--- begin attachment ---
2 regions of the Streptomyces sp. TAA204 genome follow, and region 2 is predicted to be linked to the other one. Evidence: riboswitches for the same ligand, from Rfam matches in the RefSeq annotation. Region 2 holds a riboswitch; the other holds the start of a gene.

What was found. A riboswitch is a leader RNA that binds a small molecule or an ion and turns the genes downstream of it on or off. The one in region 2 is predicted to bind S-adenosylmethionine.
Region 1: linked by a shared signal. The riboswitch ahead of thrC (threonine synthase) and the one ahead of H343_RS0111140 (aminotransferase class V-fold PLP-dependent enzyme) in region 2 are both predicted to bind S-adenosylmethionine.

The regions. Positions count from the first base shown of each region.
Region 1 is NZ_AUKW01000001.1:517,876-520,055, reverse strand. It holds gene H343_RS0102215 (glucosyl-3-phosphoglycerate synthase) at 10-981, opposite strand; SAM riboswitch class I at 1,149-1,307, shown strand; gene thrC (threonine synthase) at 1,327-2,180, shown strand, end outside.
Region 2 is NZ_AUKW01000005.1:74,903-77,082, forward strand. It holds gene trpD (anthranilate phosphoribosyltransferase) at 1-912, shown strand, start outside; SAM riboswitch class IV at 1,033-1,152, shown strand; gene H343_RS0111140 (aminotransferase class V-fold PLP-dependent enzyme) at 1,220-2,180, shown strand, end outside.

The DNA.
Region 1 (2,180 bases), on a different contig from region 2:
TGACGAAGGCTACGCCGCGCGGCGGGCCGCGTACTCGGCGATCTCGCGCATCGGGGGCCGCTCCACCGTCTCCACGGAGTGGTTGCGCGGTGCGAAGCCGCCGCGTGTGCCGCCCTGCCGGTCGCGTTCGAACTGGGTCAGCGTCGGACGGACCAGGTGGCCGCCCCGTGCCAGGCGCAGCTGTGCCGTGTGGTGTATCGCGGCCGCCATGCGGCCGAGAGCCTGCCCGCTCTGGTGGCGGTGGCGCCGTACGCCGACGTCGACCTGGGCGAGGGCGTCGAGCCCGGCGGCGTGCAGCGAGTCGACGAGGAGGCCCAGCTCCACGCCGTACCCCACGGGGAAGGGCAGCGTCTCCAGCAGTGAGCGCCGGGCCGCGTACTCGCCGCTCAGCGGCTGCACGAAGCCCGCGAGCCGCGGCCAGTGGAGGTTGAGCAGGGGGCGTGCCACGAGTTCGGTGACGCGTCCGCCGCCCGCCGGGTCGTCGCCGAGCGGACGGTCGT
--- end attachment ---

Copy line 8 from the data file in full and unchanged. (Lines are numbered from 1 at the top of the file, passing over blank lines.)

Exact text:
Region 1 (2,180 bases), on a different contig from region 2: